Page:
Oscar Wilde and Eduard Vilde
Shop Street, Galway, Ireland
The two writers Oscar Wilde and Eduard Vilde were contemporaries. But they lived separate lives in separate countries. They never met. Despite this, here they are together in Galway. And they can be seen together in an identical statue in Tartu, Estonia, as well. Two W/Vildes together. Although the two men never met, both were prominent and respected of their time, as they are to this day. But just as Oscar and Eduard weaved their stories, novels and plays intricately, so does this statue of them. It tells a tale not only of two men, but of two countries.
THE REPUBLIC OF IRELAND AND THE REPUBLIC OF ESTONIA
The Soviet occupation of Estonia came to an end on 20 August 1991 and the small Baltic country declared itself a republic. Within a week, Ireland had officially recognized the Republic of Estonia. Ireland had, after all, endured many years of occupation itself. When the Irish president at the time, Mary McAleese, visited the new Republic two years later in 2001, the Estonian president greeted her with a speech praising the love of culture, dance and music enjoyed by the inhabitants of both nations. And Mary McAleese was presented with Ireland’s copy of this statue as a symbol of the two nations’ continued friendship. Galway was chosen as the statue’s home. Like Tartu, it is a city with an important university, but most importantly, both are cities of culture, dance and music.
Like Oscar Wilde, Eduard Vilde wrote poems, plays, stories and novels. He was outspoken, too, and for daring to speak out against Tsarist rule in Estonia in the 1890s he was exiled from his country for some years. But Eduard was a man who liked to do things in style. He wore the most stylish clothes, drank the most stylish coffees in the most stylish cafés and read his newspapers through the most stylish monocle. Like Oscar. His work had social conscience. He wrote about the things that mattered to people rich and poor, and he did so with psychological authenticity. Which really is very much like Oscar indeed.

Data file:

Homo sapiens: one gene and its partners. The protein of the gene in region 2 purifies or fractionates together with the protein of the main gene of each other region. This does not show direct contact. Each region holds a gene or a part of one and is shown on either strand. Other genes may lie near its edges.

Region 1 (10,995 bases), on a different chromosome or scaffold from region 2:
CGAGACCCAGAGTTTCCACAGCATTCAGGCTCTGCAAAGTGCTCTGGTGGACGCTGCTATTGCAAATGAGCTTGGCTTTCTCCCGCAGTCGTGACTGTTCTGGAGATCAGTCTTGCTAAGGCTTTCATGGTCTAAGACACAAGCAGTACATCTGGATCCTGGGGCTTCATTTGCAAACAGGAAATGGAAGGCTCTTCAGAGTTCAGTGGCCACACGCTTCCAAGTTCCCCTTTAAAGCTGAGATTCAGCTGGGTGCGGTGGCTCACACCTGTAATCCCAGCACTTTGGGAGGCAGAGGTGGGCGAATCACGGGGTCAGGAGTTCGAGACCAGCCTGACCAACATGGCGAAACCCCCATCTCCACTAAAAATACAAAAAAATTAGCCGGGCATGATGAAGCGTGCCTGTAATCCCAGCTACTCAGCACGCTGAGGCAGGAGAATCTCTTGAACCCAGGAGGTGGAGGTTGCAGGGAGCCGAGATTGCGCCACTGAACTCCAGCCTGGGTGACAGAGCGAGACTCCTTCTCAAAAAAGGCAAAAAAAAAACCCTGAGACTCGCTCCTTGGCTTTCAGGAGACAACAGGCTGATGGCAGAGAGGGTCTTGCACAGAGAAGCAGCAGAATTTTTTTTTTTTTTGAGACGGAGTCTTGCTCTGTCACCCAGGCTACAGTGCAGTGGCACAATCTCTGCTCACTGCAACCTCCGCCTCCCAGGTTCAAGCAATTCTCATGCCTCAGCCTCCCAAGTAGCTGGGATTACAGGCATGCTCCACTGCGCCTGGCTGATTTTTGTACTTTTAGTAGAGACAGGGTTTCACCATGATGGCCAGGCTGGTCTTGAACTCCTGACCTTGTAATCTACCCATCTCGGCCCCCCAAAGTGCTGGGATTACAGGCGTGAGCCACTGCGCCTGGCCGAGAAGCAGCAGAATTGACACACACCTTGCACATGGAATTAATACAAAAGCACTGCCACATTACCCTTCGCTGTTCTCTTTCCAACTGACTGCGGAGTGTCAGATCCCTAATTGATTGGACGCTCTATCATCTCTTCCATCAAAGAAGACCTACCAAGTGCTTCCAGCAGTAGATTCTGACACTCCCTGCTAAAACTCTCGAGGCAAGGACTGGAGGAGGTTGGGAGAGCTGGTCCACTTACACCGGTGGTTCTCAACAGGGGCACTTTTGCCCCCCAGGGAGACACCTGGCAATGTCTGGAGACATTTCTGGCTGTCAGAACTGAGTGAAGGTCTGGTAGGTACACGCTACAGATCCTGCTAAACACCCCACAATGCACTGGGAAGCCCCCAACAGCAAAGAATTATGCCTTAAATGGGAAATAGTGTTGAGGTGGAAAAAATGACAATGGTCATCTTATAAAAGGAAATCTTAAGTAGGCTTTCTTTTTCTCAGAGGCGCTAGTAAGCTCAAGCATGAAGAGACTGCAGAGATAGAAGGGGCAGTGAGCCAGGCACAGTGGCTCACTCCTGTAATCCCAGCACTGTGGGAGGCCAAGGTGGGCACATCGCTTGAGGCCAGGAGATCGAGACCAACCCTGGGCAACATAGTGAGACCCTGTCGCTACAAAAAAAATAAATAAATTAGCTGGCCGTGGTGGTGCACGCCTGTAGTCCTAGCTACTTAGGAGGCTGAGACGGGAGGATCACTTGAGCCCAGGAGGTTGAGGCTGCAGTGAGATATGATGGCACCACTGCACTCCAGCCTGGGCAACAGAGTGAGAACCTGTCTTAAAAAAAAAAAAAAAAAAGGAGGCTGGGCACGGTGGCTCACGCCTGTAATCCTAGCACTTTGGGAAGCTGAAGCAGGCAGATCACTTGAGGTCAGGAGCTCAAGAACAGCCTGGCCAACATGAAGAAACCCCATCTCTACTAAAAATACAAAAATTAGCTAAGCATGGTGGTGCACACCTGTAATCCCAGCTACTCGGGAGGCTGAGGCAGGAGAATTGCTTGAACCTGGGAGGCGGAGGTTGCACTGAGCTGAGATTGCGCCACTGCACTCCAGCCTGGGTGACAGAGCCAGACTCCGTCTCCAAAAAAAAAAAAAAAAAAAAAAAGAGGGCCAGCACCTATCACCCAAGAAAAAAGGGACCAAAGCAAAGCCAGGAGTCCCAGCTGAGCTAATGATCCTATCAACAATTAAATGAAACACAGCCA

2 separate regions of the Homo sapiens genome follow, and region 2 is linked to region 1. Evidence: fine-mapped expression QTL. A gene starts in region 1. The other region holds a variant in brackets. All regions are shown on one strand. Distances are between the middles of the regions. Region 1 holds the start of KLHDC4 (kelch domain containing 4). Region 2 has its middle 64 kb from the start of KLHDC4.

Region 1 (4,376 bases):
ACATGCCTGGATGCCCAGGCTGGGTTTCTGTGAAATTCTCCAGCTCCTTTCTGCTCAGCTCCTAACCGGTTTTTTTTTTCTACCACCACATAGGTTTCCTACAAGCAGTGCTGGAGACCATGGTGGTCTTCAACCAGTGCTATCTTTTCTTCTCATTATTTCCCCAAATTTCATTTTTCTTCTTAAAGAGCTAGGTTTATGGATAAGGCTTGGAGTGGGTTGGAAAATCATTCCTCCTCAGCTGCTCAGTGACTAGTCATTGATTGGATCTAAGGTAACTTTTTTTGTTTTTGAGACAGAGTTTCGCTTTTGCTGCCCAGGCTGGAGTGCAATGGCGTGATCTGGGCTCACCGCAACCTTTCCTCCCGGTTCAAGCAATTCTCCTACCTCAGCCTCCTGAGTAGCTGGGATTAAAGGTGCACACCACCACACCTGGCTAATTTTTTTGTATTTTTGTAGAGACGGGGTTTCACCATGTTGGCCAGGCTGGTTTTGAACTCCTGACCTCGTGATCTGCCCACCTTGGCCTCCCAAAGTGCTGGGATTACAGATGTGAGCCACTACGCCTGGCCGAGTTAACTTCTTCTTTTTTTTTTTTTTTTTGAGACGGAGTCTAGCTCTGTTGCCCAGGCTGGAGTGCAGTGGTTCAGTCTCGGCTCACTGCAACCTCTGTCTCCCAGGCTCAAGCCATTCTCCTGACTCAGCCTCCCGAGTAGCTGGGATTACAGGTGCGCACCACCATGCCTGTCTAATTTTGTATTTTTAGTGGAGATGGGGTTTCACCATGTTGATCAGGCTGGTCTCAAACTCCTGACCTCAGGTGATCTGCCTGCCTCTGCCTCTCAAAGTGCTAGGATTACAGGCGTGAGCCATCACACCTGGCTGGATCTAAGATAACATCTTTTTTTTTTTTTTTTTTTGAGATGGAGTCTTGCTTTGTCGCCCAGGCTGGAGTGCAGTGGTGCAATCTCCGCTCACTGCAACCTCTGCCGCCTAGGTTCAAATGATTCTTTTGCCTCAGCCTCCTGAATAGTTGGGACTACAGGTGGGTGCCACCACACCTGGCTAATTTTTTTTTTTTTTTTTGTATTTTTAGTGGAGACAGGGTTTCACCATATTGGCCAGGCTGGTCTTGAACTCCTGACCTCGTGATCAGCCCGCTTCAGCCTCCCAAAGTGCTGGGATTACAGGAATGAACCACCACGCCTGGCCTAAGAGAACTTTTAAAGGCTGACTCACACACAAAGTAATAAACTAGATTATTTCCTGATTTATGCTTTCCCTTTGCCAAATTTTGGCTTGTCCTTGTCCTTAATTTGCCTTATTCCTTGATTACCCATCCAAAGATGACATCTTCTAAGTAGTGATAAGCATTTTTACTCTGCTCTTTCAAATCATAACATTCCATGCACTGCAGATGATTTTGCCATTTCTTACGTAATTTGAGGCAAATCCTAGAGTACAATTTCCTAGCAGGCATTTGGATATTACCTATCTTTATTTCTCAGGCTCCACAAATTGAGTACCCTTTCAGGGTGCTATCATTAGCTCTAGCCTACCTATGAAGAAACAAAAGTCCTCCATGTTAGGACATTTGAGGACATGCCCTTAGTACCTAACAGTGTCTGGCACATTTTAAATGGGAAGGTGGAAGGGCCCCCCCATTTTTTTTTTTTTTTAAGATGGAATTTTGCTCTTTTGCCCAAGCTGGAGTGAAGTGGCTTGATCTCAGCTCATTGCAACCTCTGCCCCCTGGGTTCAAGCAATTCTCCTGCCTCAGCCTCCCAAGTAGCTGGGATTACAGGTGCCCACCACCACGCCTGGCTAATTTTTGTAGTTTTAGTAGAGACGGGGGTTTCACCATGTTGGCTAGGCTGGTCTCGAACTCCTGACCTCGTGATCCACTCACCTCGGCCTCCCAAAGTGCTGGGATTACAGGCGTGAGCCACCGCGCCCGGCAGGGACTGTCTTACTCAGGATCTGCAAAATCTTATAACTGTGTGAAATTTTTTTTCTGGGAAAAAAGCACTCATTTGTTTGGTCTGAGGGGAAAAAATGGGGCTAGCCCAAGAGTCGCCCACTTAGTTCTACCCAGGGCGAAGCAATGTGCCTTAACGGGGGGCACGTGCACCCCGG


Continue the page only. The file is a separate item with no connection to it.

Oscar Wilde’s own story is perhaps as well known as the stories he wrote. He was the Oxford-educated Classics scholar whose critique of the starchy society in which he lived was far ahead of his time. Eventually, that society led to his personal and financial ruin when he was imprisoned for ‘acts of gross indecency’ in 1895. Those acts of gross indecency were the love of another man. Prior to that, he’d been known and celebrated for his stylish dressed, his stylish demeanor and his stylish writing. But it’s his stylish wit he is most famous for today, and he regularly tops lists of fantasy dinner guests. ‘In matters of grave importance,’ he wrote in his play The Imporatnce of being Earnest, ‘style, not sincerity, is the vital thing.’